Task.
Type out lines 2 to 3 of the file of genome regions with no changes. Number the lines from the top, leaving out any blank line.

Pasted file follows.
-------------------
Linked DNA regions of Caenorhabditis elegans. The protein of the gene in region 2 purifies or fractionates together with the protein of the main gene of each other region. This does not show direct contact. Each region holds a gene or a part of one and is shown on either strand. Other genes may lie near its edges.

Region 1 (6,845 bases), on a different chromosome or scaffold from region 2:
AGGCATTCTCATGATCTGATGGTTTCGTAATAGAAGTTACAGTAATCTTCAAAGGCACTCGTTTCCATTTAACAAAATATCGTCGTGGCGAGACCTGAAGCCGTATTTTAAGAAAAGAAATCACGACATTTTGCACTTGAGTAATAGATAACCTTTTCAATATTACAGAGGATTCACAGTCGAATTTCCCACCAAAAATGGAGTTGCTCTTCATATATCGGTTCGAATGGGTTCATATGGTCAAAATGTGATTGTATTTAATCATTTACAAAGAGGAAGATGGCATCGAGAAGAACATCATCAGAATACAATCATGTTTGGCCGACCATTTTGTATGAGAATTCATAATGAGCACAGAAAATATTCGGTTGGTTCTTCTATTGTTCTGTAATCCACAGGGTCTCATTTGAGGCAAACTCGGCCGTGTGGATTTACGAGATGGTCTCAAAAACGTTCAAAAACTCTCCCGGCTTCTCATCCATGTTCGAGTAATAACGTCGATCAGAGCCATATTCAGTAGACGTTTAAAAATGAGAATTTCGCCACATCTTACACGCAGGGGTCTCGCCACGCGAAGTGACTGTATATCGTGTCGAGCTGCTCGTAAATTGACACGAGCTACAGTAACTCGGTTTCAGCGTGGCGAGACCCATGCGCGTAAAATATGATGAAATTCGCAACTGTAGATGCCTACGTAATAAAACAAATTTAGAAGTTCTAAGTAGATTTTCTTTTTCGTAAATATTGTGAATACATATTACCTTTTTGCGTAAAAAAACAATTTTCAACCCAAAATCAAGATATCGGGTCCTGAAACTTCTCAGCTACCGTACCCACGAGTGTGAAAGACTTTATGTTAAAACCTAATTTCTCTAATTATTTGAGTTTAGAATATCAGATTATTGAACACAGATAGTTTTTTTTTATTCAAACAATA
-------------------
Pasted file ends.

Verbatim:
Region 1 (6,845 bases), on a different chromosome or scaffold from region 2:
AGGCATTCTCATGATCTGATGGTTTCGTAATAGAAGTTACAGTAATCTTCAAAGGCACTCGTTTCCATTTAACAAAATATCGTCGTGGCGAGACCTGAAGCCGTATTTTAAGAAAAGAAATCACGACATTTTGCACTTGAGTAATAGATAACCTTTTCAATATTACAGAGGATTCACAGTCGAATTTCCCACCAAAAATGGAGTTGCTCTTCATATATCGGTTCGAATGGGTTCATATGGTCAAAATGTGATTGTATTTAATCATTTACAAAGAGGAAGATGGCATCGAGAAGAACATCATCAGAATACAATCATGTTTGGCCGACCATTTTGTATGAGAATTCATAATGAGCACAGAAAATATTCGGTTGGTTCTTCTATTGTTCTGTAATCCACAGGGTCTCATTTGAGGCAAACTCGGCCGTGTGGATTTACGAGATGGTCTCAAAAACGTTCAAAAACTCTCCCGGCTTCTCATCCATGTTCGAGTAATAACGTCGATCAGAGCCATATTCAGTAGACGTTTAAAAATGAGAATTTCGCCACATCTTACACGCAGGGGTCTCGCCACGCGAAGTGACTGTATATCGTGTCGAGCTGCTCGTAAATTGACACGAGCTACAGTAACTCGGTTTCAGCGTGGCGAGACCCATGCGCGTAAAATATGATGAAATTCGCAACTGTAGATGCCTACGTAATAAAACAAATTTAGAAGTTCTAAGTAGATTTTCTTTTTCGTAAATATTGTGAATACATATTACCTTTTTGCGTAAAAAAACAATTTTCAACCCAAAATCAAGATATCGGGTCCTGAAACTTCTCAGCTACCGTACCCACGAGTGTGAAAGACTTTATGTTAAAACCTAATTTCTCTAATTATTTGAGTTTAGAATATCAGATTATTGAACACAGATAGTTTTTTTTTATTCAAACAATA